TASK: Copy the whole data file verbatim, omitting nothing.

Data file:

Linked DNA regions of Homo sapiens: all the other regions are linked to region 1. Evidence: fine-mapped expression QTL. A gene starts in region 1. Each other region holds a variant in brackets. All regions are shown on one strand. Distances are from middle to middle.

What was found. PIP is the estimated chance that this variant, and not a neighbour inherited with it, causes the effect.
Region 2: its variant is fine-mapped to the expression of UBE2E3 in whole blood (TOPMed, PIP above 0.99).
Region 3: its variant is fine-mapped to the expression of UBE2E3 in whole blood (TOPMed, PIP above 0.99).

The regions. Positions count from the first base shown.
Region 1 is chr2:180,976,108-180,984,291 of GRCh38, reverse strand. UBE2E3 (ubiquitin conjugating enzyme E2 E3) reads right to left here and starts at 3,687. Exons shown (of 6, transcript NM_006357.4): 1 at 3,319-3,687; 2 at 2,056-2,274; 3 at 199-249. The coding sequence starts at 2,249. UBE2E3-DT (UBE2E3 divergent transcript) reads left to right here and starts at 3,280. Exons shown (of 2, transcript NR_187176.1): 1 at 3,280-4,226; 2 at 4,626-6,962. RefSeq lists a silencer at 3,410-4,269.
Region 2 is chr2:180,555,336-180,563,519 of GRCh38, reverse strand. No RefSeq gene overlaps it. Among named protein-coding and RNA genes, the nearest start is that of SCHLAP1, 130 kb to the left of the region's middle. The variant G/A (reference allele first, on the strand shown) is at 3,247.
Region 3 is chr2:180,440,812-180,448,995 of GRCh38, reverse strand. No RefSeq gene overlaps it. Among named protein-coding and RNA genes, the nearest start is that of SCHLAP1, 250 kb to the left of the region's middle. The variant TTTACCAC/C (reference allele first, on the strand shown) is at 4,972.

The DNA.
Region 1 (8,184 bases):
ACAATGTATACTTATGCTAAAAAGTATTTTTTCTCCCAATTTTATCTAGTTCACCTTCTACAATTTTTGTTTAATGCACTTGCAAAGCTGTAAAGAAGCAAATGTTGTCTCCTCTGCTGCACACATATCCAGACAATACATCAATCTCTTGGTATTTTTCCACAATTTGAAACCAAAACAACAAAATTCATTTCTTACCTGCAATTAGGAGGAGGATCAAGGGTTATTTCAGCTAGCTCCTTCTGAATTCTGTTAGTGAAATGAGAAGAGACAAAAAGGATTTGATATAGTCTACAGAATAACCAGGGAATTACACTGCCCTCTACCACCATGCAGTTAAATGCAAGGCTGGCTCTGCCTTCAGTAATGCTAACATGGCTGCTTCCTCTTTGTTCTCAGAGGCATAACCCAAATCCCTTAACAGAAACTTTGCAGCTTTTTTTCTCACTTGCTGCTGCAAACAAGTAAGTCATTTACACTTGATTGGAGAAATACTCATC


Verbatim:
Linked DNA regions of Homo sapiens: all the other regions are linked to region 1. Evidence: fine-mapped expression QTL. A gene starts in region 1. Each other region holds a variant in brackets. All regions are shown on one strand. Distances are from middle to middle.

What was found. PIP is the estimated chance that this variant, and not a neighbour inherited with it, causes the effect.
Region 2: its variant is fine-mapped to the expression of UBE2E3 in whole blood (TOPMed, PIP above 0.99).
Region 3: its variant is fine-mapped to the expression of UBE2E3 in whole blood (TOPMed, PIP above 0.99).

The regions. Positions count from the first base shown.
Region 1 is chr2:180,976,108-180,984,291 of GRCh38, reverse strand. UBE2E3 (ubiquitin conjugating enzyme E2 E3) reads right to left here and starts at 3,687. Exons shown (of 6, transcript NM_006357.4): 1 at 3,319-3,687; 2 at 2,056-2,274; 3 at 199-249. The coding sequence starts at 2,249. UBE2E3-DT (UBE2E3 divergent transcript) reads left to right here and starts at 3,280. Exons shown (of 2, transcript NR_187176.1): 1 at 3,280-4,226; 2 at 4,626-6,962. RefSeq lists a silencer at 3,410-4,269.
Region 2 is chr2:180,555,336-180,563,519 of GRCh38, reverse strand. No RefSeq gene overlaps it. Among named protein-coding and RNA genes, the nearest start is that of SCHLAP1, 130 kb to the left of the region's middle. The variant G/A (reference allele first, on the strand shown) is at 3,247.
Region 3 is chr2:180,440,812-180,448,995 of GRCh38, reverse strand. No RefSeq gene overlaps it. Among named protein-coding and RNA genes, the nearest start is that of SCHLAP1, 250 kb to the left of the region's middle. The variant TTTACCAC/C (reference allele first, on the strand shown) is at 4,972.

The DNA.
Region 1 (8,184 bases):
ACAATGTATACTTATGCTAAAAAGTATTTTTTCTCCCAATTTTATCTAGTTCACCTTCTACAATTTTTGTTTAATGCACTTGCAAAGCTGTAAAGAAGCAAATGTTGTCTCCTCTGCTGCACACATATCCAGACAATACATCAATCTCTTGGTATTTTTCCACAATTTGAAACCAAAACAACAAAATTCATTTCTTACCTGCAATTAGGAGGAGGATCAAGGGTTATTTCAGCTAGCTCCTTCTGAATTCTGTTAGTGAAATGAGAAGAGACAAAAAGGATTTGATATAGTCTACAGAATAACCAGGGAATTACACTGCCCTCTACCACCATGCAGTTAAATGCAAGGCTGGCTCTGCCTTCAGTAATGCTAACATGGCTGCTTCCTCTTTGTTCTCAGAGGCATAACCCAAATCCCTTAACAGAAACTTTGCAGCTTTTTTTCTCACTTGCTGCTGCAAACAAGTAAGTCATTTACACTTGATTGGAGAAATACTCATC